Synagogues add seating, services and low-price tickets to welcome non-members on the High Holidays.
SHELLI LIEBMAN DORFMAN
The reasons non-members seek out Rosh
Hashanah and Yom Kippur services run the
gamut from socializing to following a tradition
to a search for spirituality to a deep-seated super-
stition of what might happen if they don't go.
"I think they attend because in Kabbalah, the
mystical school of thought, the 10 days between
Rosh Hashanah and Yom Kippur are the time
when the essence of God is closest to the soul,"
said Rabbi Elimelech Silberberg of the Orthodox .
Sara Tugman Bais Chabad Torah Center.
"Everyone is stirred this time of year, and they want
to be in a Jewish place."
For others, it's much simpler. "There are people
who come to services because Rosh Hashanah and
Yom Kippur fall naturally into the regular pattern of
their lives," said Rabbi Daniel Syme of the Reform
Temple Beth El.
"I also think some come out of a sense of indebt-
edness. They may be fulfilling a promise made to a
parent or a grandparent — or even to God, in a
time of crisis."
Rabbi Syme, whose Yom Kippur sermon this year
will explore why Jews come to services on the High
Holidays, also sees this as a time when some come
Illustration by Bob Burne tt
harles Usher of Royal Oak does not
attend Shabbat services regularly nor is
he a member of a synagogue.
. But when it comes to the High Holidays, he
says, "I feel it's where God wants me to be. To
me, it's part of keeping the faith."
Usher is not alone. At the High Holidays,
many of the 44 percent of American Jews identi-
fied by the 2000-2001 National Jewish
Population Survey as "unaffiliated" feel the syna-
gogue is where they should be.
But what accommodations will Detroit-area
congregations make for nonmembers in the
overcrowded sanctuaries and social halls.
The bottom lint for Detroit's unaffiliated is
that they can attend nearly any synagogue on the
High Holidays because it is rare that a congrega-
tion will not accommodate the non-member
looking for a place to pray.
"We always make High Holiday seats avail-
able for people looking to join our davening,
who would not otherwise be able to pay for
seats," said Rabbi Reuven Spolter of the
Orthodox Young Israel of Oak Park. "We see it
as a communal responsibility to ensure that any-
one who wants to join us for davening feels wel-
Those Who Come
Debra Yamron of Royal Oak looks forward to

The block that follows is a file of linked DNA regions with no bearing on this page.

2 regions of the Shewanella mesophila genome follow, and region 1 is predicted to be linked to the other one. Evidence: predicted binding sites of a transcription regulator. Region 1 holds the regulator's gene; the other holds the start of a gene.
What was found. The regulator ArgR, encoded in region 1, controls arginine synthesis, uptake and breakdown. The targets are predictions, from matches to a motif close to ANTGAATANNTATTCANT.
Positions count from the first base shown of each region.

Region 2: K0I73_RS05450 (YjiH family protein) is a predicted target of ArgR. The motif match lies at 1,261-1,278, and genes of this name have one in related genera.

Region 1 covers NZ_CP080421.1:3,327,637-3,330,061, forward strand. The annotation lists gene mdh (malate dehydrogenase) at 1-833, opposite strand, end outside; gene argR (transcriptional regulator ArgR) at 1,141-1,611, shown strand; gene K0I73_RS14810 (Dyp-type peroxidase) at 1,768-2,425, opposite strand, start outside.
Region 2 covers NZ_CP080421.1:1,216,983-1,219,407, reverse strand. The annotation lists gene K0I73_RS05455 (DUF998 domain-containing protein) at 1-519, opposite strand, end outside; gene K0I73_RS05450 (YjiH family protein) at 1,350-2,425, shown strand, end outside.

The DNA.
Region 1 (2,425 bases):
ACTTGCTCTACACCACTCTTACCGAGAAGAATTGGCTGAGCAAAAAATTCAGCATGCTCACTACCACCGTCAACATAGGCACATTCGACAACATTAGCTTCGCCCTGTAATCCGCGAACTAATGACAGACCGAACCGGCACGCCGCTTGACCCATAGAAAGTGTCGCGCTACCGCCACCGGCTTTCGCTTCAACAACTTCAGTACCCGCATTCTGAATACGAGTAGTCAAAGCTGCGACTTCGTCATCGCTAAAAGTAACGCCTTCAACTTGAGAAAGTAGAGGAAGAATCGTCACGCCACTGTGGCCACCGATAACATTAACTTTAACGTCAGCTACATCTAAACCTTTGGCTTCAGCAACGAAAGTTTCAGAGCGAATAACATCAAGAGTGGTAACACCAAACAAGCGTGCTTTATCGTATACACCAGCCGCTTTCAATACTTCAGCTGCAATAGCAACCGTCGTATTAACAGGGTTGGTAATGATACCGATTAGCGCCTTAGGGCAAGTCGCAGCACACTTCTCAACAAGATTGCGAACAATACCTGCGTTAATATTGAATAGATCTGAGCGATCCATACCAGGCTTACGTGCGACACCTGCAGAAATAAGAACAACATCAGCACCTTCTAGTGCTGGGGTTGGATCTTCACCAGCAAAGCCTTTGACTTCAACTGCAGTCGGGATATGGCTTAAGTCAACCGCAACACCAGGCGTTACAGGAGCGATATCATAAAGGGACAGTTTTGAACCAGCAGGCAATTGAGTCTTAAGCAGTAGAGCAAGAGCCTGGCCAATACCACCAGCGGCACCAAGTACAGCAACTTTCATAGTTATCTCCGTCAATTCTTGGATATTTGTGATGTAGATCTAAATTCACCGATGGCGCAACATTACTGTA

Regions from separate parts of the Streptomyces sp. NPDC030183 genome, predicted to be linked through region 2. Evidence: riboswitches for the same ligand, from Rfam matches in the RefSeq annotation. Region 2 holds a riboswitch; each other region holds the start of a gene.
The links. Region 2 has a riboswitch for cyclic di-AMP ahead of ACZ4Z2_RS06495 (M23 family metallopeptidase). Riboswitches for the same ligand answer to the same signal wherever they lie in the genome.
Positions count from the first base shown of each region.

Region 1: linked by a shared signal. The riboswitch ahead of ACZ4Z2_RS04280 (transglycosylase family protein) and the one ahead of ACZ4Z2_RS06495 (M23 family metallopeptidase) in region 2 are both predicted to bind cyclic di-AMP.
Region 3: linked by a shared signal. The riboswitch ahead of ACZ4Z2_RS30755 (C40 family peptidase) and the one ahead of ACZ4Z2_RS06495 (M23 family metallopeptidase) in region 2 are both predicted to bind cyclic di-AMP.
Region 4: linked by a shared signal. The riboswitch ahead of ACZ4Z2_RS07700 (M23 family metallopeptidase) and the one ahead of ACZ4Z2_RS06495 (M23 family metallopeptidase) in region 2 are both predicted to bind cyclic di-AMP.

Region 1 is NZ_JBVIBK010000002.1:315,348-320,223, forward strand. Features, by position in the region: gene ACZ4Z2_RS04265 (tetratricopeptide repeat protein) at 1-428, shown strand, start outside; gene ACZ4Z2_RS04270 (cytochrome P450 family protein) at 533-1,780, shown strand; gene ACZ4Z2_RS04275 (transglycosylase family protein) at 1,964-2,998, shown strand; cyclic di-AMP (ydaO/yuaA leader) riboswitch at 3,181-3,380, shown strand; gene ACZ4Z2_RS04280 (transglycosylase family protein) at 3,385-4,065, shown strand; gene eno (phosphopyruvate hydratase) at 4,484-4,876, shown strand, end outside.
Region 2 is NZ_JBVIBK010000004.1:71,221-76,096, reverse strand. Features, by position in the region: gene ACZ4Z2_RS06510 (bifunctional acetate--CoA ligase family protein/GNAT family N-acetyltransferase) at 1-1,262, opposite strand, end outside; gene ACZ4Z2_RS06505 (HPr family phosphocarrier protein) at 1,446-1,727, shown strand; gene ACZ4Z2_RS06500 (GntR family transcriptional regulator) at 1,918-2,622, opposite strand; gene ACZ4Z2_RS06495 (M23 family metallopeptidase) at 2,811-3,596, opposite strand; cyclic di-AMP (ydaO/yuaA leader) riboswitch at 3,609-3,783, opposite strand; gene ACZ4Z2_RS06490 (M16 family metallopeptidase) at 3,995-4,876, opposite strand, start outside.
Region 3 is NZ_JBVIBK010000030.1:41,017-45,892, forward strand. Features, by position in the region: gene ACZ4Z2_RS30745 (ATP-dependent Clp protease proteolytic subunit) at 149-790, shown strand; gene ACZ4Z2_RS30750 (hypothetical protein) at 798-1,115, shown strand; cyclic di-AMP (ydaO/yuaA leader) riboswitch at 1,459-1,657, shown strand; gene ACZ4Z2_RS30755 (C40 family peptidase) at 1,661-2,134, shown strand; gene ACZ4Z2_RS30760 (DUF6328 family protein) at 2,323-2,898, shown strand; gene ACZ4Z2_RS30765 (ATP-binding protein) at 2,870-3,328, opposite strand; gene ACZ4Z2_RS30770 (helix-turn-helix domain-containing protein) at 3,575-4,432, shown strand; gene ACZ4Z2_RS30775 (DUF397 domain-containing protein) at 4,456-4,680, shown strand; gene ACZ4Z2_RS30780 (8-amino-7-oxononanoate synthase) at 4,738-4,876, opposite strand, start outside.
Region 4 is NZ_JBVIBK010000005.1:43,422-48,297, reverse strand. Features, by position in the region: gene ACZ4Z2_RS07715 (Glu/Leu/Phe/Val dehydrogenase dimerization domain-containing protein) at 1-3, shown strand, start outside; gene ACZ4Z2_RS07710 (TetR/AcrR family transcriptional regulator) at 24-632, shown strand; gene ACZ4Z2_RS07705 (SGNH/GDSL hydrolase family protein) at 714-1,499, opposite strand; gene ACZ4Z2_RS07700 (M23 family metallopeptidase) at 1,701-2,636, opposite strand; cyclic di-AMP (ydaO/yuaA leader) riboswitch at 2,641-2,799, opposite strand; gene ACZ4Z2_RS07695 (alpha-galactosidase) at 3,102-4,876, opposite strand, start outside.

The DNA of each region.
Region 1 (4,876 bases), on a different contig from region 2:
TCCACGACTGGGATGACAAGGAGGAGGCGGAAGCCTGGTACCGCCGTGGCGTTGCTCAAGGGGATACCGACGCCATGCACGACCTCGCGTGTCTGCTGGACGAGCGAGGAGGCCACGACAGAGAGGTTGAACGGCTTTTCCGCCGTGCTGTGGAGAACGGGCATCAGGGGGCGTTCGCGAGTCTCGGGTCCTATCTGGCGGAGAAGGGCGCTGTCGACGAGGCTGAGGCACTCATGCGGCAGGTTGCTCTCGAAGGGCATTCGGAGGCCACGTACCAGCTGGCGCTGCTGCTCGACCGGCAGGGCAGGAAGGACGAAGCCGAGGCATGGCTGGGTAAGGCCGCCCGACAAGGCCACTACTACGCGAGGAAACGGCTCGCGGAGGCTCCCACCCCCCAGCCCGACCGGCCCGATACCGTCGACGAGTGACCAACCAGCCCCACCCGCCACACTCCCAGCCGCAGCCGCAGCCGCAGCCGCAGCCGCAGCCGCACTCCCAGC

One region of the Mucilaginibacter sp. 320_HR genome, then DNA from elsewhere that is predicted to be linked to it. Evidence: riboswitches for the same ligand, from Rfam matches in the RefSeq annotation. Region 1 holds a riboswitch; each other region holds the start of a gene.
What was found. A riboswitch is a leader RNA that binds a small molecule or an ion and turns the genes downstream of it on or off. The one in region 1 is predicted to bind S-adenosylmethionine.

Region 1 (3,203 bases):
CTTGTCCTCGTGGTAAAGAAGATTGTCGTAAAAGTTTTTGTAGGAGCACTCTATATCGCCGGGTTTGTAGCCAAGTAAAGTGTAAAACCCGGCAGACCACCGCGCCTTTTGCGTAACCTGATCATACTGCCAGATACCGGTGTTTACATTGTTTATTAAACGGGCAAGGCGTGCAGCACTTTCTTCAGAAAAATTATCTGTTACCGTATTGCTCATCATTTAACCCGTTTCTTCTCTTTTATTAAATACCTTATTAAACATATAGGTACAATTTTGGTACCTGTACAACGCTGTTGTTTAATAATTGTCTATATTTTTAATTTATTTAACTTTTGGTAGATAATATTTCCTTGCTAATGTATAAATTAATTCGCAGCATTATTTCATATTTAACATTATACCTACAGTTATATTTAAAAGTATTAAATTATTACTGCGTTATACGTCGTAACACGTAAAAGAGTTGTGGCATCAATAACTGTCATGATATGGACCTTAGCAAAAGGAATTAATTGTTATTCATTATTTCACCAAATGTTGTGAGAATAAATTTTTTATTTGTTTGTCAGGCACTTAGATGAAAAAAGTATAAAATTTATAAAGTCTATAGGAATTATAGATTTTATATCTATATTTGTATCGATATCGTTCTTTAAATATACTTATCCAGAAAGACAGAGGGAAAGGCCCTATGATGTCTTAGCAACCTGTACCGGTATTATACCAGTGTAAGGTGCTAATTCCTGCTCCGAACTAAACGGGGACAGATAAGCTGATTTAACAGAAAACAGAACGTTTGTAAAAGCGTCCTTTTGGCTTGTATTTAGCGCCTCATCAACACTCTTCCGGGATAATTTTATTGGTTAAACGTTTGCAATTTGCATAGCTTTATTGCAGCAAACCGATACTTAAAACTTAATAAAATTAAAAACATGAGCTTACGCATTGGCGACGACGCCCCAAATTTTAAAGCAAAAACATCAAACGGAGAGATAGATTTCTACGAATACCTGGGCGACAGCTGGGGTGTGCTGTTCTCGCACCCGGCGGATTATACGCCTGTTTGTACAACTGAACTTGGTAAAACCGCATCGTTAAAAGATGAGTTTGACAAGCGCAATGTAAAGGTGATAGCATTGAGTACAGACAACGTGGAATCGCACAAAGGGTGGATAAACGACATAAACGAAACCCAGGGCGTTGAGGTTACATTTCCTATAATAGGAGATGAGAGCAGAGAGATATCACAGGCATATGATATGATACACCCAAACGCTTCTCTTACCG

that meaningful experience each year.
"A lot of why I go is tradition — to be with
my family who do not belong to a synagogue but
have gone to Beth El's unaffiliated service togeth-
er for the last six years," said Yamron, who
attends with her parents and adult siblings. "It's
the only time all year that I go, and it's a time
when I know we will all be together."
Yamron also enjoys the feeling of being part of
a community on those days.
"Even though most of the people there are
strangers, there is a familiar feeling I like in being
there," she said.
"I also like the idea of starting out the New
Year asking for forgiveness for those I may have
unknowingly offended. It's a cleansing of the
Charles Usher hasn't been a synagogue mem-
ber for as long as he can remember. Yet the
events of Sept. 11, 2001, are what brought him
back to Rosh Hashanah services.
"I felt the need to be near other Jews in a spir-
itual way," he said.
For the last two years, his involvement with
the Orthodox outreach group Aish Detroit in
Southfield has brought him there for the High
"Because I don't attend year-round services,
Aish is a comfortable place for me to be since it
is geared for those who want to learn," Usher
Gary Rosenberg of Huntington Woods agrees.
"Being able to interrupt and ask questions
makes the service at Aish right for me," he said.
"I like that a lot of the service is in English, and I
don't feel I have to follow along every single sen-
tence. The rabbi says if something grabs you, go
with it, and I do."
Rosenberg's attendance at Aish's services is part
he calls his "journey up the ladder of
to renew a relationship with God.
that began with a single lunch-
"They may have an inner yearning for that rela-
tionship on the High Holidays," he said. "The High
"Being at High Holiday services is a continuation
Holidays provide a setting in which they can do that
of that learning," he said, adding that it's also good
for a few hours, even if it's once a year."
role modeling for his children.
Roslyn Schindler, president of the
"I don't mind showing them that we are never
Reconstructionist Congregation T'Chiyah, sees
old to learn and to change and to glean and
High Holiday synagogue-goers as those with a
something new — of value — into our lives,"
strong tie to Judaism and its traditions.
Rosenberg said. "They knew me as some-
"Rosh Hashanah and Yom Kippur
one not particularly interested in Judaism,
often evoke meaningful childhood mem-
but now see that my Judaism is meaning-
ories, and this special time of new begin-
ful to me. They've even come with me to
nings often inspires the need and the
once or twice."
desire to feel part of an organized Jewish
community," she said.
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